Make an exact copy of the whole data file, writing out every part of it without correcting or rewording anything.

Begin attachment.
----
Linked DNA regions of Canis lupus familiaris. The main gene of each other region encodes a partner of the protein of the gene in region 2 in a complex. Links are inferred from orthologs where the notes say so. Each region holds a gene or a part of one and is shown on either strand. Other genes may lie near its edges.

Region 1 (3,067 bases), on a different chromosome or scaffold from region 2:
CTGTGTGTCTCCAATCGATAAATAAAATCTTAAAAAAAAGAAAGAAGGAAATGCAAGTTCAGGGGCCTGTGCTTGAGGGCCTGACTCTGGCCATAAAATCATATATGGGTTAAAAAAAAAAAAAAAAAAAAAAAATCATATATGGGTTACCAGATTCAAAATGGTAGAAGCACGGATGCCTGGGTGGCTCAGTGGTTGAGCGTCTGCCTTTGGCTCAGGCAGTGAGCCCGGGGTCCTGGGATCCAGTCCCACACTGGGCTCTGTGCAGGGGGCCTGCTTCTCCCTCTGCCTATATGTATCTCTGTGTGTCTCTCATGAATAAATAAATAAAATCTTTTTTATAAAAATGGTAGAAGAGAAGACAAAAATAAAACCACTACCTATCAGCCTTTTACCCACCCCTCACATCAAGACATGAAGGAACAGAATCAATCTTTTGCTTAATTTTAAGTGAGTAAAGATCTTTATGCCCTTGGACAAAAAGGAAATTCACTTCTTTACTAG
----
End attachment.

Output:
Linked DNA regions of Canis lupus familiaris. The main gene of each other region encodes a partner of the protein of the gene in region 2 in a complex. Links are inferred from orthologs where the notes say so. Each region holds a gene or a part of one and is shown on either strand. Other genes may lie near its edges.

Region 1 (3,067 bases), on a different chromosome or scaffold from region 2:
CTGTGTGTCTCCAATCGATAAATAAAATCTTAAAAAAAAGAAAGAAGGAAATGCAAGTTCAGGGGCCTGTGCTTGAGGGCCTGACTCTGGCCATAAAATCATATATGGGTTAAAAAAAAAAAAAAAAAAAAAAAATCATATATGGGTTACCAGATTCAAAATGGTAGAAGCACGGATGCCTGGGTGGCTCAGTGGTTGAGCGTCTGCCTTTGGCTCAGGCAGTGAGCCCGGGGTCCTGGGATCCAGTCCCACACTGGGCTCTGTGCAGGGGGCCTGCTTCTCCCTCTGCCTATATGTATCTCTGTGTGTCTCTCATGAATAAATAAATAAAATCTTTTTTATAAAAATGGTAGAAGAGAAGACAAAAATAAAACCACTACCTATCAGCCTTTTACCCACCCCTCACATCAAGACATGAAGGAACAGAATCAATCTTTTGCTTAATTTTAAGTGAGTAAAGATCTTTATGCCCTTGGACAAAAAGGAAATTCACTTCTTTACTAG